But I've yet to see any evidence that properly run and supervised banks are sufficiently more corrupt, wasteful an incompetent than properly run and supervised politicians elsewhere in society.

If you accept that banking is essentially strategic planning - which I agree with, up to a point - it becomes inevitable that banks cannot remain supervised and accountable, because they're already at the top of the political food chain and are able to wrap it around themselves.

If banks and businesses are implicitly political, they should be explicitly democratically accountable.

If they're not democratically accountable, they have no business making policy.

Otherwise this:

Honesty and competence in your politicians: Accept no substitute.

is an impossibility.

by ThatBritGuy (thatbritguy (at) googlemail.com) on Fri May 13th, 2011 at 05:38:58 AM EST
[ Parent ]
No. If you want to make sensible policy, you have to decide what sensible policy looks like, and make your policy aims clear, objective, and explicit.

Clear, objective, explicit. Pick any two.

You will always need to give your regulators some amount of discretionary power. Otherwise, you'll be playing a never-ending game of whack-a-mole with too-clever-by-half rules lawyers who move to the next exploit as soon as you close the previous one. The only way to deal with rules lawyers is to be clear and explicit, but not too objective.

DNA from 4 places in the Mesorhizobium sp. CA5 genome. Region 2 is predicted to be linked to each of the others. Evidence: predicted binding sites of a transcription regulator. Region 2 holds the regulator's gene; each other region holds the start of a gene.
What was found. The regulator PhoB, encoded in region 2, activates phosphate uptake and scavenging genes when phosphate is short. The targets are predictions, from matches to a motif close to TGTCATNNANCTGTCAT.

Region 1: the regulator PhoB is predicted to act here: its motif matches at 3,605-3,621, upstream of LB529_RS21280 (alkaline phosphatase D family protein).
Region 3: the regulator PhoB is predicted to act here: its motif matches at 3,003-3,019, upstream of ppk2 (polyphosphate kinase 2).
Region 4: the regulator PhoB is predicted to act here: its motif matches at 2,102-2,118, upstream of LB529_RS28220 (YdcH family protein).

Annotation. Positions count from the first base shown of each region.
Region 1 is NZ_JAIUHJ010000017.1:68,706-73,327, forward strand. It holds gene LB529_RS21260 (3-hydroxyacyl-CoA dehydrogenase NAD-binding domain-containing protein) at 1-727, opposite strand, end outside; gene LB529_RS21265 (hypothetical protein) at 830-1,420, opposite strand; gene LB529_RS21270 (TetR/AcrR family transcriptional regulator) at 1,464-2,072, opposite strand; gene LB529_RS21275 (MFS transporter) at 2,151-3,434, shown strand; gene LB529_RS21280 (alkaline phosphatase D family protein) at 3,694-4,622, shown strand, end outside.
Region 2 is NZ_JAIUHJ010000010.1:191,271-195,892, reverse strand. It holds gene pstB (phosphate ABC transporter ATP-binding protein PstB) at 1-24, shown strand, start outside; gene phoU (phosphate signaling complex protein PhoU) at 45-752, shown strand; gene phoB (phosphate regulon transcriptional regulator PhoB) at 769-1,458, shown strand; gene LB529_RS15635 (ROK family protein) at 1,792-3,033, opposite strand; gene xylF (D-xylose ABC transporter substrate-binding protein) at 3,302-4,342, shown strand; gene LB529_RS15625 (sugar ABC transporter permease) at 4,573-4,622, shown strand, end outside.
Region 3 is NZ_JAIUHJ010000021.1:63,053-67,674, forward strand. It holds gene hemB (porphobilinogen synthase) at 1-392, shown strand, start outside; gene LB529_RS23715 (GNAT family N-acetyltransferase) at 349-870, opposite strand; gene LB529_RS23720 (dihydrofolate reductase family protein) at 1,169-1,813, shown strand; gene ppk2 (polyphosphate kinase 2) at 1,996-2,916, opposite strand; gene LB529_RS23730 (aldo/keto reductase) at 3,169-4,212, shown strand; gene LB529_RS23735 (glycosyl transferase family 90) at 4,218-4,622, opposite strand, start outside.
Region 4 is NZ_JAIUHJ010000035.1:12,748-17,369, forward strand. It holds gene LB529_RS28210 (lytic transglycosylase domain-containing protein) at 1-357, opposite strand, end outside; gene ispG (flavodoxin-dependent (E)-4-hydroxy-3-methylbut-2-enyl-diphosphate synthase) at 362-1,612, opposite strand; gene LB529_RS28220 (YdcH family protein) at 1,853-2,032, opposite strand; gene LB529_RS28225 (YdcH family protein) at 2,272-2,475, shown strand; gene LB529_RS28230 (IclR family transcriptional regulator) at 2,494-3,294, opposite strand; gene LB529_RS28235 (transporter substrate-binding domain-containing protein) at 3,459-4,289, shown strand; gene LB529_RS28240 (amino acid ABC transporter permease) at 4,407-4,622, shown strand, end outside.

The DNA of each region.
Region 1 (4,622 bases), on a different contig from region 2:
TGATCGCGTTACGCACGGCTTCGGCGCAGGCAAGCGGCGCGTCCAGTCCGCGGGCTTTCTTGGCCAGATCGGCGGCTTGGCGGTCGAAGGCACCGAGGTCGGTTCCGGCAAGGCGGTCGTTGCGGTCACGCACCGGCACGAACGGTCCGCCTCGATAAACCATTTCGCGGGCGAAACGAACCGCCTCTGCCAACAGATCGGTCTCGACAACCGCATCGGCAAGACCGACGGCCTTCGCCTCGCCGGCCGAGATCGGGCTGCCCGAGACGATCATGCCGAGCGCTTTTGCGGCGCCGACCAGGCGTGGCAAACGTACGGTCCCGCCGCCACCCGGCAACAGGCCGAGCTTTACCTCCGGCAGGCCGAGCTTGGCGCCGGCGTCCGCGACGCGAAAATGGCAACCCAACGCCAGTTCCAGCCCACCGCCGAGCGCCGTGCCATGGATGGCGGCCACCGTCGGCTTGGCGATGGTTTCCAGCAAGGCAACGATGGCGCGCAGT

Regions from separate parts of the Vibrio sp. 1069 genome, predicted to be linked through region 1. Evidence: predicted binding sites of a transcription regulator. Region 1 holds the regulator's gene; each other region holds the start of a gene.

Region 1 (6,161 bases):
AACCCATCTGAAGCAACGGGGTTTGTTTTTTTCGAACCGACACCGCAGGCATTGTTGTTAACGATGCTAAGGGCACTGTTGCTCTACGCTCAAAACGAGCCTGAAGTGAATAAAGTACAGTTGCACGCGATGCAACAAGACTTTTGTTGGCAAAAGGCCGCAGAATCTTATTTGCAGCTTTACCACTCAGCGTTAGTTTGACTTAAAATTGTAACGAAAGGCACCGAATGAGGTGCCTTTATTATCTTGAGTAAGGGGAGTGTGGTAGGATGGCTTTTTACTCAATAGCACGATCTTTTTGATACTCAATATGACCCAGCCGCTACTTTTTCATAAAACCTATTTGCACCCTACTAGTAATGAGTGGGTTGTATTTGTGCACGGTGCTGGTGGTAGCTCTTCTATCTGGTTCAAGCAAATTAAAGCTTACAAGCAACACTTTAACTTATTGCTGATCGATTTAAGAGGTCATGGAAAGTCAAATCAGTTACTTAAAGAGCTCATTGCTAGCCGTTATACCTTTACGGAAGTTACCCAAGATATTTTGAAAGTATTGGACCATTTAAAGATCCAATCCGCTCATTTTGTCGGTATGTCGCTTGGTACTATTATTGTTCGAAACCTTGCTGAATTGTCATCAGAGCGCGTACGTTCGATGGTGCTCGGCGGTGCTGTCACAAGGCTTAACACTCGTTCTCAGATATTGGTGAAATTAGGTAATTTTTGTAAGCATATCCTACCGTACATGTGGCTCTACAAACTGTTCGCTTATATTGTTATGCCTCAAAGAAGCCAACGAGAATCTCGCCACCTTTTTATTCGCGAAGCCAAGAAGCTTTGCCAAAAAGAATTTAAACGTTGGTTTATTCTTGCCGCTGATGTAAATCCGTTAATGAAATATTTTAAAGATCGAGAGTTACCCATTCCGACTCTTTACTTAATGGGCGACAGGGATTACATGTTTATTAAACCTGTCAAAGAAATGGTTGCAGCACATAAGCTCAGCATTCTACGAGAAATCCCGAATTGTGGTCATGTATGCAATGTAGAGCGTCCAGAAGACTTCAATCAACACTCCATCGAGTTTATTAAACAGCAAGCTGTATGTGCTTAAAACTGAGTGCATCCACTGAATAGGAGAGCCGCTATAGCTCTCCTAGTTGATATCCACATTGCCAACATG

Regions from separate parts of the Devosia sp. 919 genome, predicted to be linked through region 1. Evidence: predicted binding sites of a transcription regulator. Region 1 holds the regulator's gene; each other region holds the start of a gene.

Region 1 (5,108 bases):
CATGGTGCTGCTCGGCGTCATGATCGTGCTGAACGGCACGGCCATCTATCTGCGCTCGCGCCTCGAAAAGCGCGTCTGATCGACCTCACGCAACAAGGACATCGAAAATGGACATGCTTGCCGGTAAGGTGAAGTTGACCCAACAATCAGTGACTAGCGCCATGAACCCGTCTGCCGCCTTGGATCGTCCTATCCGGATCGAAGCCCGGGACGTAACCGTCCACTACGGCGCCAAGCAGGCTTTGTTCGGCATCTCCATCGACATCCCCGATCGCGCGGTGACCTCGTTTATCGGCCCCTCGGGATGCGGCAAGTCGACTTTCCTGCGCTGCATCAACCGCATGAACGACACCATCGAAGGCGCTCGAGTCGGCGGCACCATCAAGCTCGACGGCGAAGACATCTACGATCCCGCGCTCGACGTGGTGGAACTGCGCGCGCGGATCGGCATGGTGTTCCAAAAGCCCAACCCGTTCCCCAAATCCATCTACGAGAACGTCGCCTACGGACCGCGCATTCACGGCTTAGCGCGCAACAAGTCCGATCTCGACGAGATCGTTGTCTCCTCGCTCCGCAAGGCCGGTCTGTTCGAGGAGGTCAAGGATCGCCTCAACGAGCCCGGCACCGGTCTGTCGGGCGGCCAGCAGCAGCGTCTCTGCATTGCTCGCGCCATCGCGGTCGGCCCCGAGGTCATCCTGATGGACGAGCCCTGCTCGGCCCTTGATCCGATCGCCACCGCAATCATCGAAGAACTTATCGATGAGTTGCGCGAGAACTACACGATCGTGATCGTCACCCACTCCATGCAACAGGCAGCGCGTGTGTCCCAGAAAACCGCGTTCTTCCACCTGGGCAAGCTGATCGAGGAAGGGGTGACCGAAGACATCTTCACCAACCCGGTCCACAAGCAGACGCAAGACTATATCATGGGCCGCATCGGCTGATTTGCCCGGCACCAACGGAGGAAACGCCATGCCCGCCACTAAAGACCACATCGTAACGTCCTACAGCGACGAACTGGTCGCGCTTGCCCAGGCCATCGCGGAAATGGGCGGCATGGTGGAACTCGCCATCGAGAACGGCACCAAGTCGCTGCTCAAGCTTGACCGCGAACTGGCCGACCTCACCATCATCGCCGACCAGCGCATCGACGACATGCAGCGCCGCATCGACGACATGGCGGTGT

You can't allow your tools to define that for you - which is what money and accounting do.

I know roughly what I want to do.

I want everybody to have the option of living in a reasonably functioning, technically sophisticated industrial society, where they are free from arbitrary violence (social, physical and economic).

But when I'm making policy proposals, I don't make them in terms of the end point I'd like to see. I make them in terms of the institutions and policy tools that actually exist and are available to policymakers, and check that they are consistent with the end point I'd like to see.

It doesn't examine what "not remunerative" means socially.

That's not a bug, that's a feature. I don't want banks to be making that decision, because I think that they're structurally inclined to make bad decisions in that area of policy. Parliament and civil society are much better places to make that decision.